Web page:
Daily Commentary - Posted on Friday, August 13, 2010, 1:11 PM GMT +1

3 Comments


Aug Friday 13

SMH vs. XRT on AUG. 13, 2010

One of those favorable short-term reversal opportunities ( see Pairs Trading (ETFs) ) may be provided on today’s session (August 13, 2010), assumed one would’ve bought the pair SMH vs. XRT (Semiconductor HOLRDS. vs. S&P 500 Retail SPDR) on close of the last session (August 12, 2010).

During the last couple of sessions, the SMH more or less posted a waterfall decline, losing -2.44%, -2.47% and -1.81% (adjusted for dividend and cash payments) on the last three trading days, while the XRT out-performed the SMH by a wide margin.

The table below shows the respective performance metrics (since 07/01/2006 due to the XRT‘s inception in June 2006) for the pair SMH vs. XRT, assumed one would’ve bought (is equivalent to long SMH and short XRT in the right proportion, means equal money amounts (number of shares in each ETF = 100% net asset value / share price)) on close of a session when,

  • #1 the SMH under-performed the XRT by at least -2.25% on the close, and the 4-day CCI (Commodity Channel Index, w/ closing prices used for the ‘typical price‘) of the pair closed at -133 (lowest level possible),
  • #2 the SMH under-performed the XRT by at least -2.25% on the close, and under-performed XRT on the last three consecutive sessions as well,
  • #3 the SMH under-performed the XRT by at least -2.25% on the close, and under-performed the QQQQ by at least -1.0% on the same session,
  • #4 the SMH under-performed the XRT by at least -2.25% on the close (no additional condition).

It is especially interesting to note that historically there is a significantly above-average probability (and odds as well) that the SMH will turn the tables and out-perform the XRT on the then following session (like today), regularly by a wide margin. Since 07/01/2006 there were 70 occurrences where the SMH under-performed the XRT by at least -2.25%, and on 51 out of those 70 occurrences (73.63%) the SMH out-performed the XRT on the then following session (like today, August 13, 2010) for a respectable median profit (considering all 70 trades) of +0.84%.

The second table below shows all historical occurrences (since 07/01/2006) and the strategies (#4) performance on close of the then following session assumed one would’ve bought the pair on the previous close where the signal (the SMH had under-performed the XRT by at least -2.25% on the close) had been triggered.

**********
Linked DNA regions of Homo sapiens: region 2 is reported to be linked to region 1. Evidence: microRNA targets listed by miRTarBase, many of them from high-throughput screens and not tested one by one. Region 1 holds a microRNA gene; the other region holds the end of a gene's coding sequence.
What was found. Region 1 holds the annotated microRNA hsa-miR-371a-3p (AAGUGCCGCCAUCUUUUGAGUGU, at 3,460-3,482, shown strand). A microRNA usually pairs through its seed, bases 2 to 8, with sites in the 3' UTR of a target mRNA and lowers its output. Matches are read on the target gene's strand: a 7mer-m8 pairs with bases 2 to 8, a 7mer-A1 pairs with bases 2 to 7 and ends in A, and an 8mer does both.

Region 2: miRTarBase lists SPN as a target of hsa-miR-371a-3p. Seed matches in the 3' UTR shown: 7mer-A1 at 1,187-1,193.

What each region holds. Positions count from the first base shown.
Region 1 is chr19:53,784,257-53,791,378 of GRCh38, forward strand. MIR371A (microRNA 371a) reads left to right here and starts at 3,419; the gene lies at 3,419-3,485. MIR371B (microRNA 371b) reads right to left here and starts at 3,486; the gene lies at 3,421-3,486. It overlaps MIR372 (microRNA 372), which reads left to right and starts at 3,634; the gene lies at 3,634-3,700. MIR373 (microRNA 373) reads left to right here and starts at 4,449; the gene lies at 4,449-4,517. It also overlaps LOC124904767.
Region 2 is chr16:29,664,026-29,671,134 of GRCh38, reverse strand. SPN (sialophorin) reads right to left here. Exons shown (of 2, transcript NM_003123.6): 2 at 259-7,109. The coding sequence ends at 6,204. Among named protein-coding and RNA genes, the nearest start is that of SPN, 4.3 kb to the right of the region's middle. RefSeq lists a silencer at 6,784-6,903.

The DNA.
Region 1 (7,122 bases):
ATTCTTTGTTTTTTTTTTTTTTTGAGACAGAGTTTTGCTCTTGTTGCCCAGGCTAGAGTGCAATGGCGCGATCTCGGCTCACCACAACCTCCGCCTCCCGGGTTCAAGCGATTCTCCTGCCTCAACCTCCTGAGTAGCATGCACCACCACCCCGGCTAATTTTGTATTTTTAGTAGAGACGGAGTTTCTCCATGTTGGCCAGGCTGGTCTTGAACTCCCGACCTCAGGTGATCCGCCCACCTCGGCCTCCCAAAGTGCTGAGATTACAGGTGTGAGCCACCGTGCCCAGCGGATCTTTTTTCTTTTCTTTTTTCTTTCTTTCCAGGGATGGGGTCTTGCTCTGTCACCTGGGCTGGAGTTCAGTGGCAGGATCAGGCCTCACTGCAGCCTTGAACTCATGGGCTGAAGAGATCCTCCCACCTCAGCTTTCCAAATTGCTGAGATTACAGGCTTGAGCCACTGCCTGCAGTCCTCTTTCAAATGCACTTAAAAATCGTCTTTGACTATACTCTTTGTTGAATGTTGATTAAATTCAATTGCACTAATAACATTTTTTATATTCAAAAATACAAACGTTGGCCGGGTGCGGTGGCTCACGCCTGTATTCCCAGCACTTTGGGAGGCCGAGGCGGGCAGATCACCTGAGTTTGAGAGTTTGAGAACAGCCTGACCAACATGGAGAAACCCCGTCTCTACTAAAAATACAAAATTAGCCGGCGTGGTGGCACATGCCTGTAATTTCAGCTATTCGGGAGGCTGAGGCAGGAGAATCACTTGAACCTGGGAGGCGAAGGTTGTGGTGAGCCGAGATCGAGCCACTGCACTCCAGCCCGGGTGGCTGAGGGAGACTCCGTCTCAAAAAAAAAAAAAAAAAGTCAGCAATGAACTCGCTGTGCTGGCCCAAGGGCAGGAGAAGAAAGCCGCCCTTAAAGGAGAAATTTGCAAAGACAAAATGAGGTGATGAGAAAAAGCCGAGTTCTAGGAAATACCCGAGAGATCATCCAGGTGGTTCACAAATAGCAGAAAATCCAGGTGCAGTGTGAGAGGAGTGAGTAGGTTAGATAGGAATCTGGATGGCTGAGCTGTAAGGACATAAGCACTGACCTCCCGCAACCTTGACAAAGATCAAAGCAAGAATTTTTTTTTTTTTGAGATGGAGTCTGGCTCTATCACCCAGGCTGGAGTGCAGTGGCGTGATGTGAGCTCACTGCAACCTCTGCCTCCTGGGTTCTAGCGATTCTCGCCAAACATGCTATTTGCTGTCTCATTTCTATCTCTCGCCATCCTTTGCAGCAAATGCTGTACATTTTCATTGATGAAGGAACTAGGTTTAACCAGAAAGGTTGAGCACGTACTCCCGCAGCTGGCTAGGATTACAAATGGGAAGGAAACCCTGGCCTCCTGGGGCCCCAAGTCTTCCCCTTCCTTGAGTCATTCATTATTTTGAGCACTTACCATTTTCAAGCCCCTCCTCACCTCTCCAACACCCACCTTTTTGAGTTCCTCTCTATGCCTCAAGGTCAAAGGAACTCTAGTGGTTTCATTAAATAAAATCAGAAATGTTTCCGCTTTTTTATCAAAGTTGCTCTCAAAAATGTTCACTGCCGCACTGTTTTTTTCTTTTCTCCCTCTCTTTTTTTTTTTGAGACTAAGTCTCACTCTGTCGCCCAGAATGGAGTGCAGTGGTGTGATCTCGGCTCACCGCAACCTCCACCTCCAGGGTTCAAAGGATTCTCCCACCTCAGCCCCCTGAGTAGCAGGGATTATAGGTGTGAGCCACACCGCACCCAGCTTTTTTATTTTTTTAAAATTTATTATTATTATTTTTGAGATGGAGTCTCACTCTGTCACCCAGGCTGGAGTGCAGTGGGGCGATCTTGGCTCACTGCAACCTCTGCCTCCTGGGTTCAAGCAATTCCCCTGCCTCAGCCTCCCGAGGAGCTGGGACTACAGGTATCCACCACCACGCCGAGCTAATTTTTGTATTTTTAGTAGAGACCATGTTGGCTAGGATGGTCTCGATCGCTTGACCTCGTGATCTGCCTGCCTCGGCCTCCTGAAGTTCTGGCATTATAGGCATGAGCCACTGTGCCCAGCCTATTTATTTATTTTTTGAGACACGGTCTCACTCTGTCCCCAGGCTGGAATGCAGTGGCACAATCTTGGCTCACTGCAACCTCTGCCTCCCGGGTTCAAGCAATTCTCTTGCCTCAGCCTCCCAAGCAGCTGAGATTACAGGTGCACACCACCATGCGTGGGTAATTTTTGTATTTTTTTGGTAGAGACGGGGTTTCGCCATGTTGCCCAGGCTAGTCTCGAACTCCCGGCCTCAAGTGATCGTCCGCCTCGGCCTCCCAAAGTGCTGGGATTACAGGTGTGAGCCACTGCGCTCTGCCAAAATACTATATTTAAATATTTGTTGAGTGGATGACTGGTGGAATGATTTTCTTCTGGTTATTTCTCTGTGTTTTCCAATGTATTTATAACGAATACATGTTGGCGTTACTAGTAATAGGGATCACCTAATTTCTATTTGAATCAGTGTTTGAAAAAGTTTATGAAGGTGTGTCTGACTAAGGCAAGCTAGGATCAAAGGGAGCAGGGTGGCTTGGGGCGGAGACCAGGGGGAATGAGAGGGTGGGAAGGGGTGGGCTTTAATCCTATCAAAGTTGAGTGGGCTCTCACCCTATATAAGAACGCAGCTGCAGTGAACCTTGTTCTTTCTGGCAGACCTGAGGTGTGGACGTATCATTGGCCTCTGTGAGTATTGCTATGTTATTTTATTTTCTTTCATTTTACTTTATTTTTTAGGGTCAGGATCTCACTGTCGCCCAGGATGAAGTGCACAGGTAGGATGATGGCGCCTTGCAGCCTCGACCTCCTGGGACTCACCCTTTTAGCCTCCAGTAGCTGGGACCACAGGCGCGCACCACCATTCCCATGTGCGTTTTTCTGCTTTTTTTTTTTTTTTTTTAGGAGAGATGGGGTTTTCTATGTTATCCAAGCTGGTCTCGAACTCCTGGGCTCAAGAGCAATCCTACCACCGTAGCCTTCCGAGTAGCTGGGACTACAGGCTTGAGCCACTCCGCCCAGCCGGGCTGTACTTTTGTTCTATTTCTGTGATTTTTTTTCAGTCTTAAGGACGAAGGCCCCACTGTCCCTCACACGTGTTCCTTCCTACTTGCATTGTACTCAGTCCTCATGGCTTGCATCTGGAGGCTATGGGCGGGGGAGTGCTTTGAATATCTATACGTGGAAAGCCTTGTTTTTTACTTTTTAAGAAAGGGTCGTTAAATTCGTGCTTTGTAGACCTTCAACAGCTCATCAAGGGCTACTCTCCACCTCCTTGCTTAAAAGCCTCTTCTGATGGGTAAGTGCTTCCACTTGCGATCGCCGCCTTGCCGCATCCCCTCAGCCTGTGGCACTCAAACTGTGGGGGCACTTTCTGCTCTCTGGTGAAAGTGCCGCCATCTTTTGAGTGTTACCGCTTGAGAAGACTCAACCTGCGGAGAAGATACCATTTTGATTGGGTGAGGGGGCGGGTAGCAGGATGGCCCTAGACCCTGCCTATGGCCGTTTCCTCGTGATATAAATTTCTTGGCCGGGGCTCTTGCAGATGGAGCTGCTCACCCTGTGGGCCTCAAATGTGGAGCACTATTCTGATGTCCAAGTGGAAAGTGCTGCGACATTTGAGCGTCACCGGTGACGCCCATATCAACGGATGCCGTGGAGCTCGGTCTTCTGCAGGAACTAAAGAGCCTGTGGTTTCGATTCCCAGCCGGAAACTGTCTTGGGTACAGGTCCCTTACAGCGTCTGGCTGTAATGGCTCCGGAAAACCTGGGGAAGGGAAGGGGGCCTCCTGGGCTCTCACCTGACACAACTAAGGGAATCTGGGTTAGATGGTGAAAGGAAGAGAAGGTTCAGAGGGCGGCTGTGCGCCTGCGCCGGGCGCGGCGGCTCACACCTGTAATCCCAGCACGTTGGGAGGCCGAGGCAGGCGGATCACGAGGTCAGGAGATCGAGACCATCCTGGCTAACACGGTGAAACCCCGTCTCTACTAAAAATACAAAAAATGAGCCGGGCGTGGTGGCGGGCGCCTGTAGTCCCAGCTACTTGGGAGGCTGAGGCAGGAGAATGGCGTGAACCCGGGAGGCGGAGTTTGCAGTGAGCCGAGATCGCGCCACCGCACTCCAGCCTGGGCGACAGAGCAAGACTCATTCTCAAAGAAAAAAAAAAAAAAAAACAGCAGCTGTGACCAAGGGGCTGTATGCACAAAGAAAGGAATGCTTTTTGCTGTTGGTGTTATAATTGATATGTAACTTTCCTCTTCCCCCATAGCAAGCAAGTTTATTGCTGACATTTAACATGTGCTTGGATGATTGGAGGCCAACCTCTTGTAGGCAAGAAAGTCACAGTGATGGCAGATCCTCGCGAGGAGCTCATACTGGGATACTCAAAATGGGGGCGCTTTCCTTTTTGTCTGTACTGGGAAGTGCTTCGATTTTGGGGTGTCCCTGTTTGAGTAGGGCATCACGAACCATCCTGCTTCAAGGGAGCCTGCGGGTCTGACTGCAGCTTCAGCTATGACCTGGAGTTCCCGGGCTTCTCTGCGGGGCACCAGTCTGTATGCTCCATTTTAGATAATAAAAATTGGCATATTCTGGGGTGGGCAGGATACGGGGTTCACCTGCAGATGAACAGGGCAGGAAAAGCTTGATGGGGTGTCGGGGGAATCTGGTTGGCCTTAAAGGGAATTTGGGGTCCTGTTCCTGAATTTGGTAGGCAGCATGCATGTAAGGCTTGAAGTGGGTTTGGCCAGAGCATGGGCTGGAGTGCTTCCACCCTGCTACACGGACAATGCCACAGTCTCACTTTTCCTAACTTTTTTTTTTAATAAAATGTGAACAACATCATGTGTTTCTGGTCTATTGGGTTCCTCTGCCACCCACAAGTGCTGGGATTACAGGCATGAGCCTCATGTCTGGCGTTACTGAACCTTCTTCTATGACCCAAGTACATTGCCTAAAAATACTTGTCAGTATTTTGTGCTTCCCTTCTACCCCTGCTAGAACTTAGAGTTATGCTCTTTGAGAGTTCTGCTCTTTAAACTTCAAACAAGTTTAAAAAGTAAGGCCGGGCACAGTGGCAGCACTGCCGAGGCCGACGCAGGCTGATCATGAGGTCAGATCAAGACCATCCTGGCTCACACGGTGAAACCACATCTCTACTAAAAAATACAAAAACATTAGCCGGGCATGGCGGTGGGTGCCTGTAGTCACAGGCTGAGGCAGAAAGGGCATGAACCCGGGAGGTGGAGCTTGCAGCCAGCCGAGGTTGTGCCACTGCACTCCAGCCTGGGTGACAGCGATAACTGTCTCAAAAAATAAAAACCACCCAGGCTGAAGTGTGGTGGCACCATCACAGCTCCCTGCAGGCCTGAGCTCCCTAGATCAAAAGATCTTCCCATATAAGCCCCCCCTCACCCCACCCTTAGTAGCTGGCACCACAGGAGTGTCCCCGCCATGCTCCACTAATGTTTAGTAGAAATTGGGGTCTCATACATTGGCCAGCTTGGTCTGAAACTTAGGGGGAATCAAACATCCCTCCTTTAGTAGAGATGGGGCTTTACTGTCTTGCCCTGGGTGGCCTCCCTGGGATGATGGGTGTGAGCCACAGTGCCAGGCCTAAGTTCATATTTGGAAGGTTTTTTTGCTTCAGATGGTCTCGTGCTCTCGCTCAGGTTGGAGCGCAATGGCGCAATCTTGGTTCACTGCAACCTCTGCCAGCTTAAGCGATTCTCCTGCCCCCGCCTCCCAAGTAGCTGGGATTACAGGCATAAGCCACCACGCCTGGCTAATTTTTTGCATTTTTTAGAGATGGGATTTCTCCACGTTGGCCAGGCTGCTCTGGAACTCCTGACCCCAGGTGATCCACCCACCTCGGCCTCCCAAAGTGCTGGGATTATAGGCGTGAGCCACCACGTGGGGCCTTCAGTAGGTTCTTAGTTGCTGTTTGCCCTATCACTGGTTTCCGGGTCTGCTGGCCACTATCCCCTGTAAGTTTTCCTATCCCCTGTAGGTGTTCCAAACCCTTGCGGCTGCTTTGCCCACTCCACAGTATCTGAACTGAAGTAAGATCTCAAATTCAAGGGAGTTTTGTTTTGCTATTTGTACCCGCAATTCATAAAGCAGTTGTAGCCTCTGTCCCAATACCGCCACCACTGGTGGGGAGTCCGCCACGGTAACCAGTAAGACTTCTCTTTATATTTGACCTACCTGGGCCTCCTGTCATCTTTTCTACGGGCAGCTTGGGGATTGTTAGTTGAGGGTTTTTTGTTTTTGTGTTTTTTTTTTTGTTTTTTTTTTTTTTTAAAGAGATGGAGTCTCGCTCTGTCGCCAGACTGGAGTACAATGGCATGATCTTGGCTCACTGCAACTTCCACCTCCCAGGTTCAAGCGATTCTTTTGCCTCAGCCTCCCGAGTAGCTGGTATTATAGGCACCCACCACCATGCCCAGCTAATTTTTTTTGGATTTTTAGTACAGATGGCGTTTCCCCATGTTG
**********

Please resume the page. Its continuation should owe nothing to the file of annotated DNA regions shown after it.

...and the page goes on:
to be continued …

Successful trading,
Frank

Remarks: Due to their conceptual scope – and if not explicitely stated otherwise , all models/setups/strategies do not account for slippage, fees and transaction costs, do not account for return on cash, do not use position sizing (e.g. Kelly, optimal f) – they’re always ‘all in, do not use leverage (e.g. leveraged ETFs) but a marginable account is mandatory , do not utilize any kind of abnormal market filter (e.g. during market phases with extremely elevated volatility) , do not use intraday buy/sell stops (end-of-day prices only), and models/setups/strategies are not ‘adaptive‘ (do not adjust to the ongoing changes in market conditions like bull and bear markets).

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Disclaimer: Long SMH and short XRT at time of writing.

The information on this site is provided for statistical and informational purposes only. Nothing herein should be interpreted or regarded as personalized investment advice or to state or imply that past results are an indication of future performance. The author of this website is not a licensed financial advisor and will not accept liability for any loss or damage, including without limitation to, any loss of profit, which may arise directly or indirectly from use of or reliance on the content of this website(s). Under no circumstances does this information represent an advice or recommendation to buy, sell or hold any security.

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Comments (3)

 

  1. Toptick says:

    Hi Frank,
    We are happy you are back!

    By being long and short “in the right proportion”, do you mean equal money amounts (shares = capital / share price) or do you mean equal volatility amounts (adjusted by stdev)?

    Thx!

    • admin says:

      Toptick,

      thanks a lot, and yes, right proportion means -at least for the time being- in equal money amounts (100% in net asset value / share prices for each of the participating ETFs). I already made the necessary update on the blog post.

      Best,
      Frank

  2. HI

    Thanks again this posts are really very informative. May be I can post some like this very soon.

    Thanks and regards

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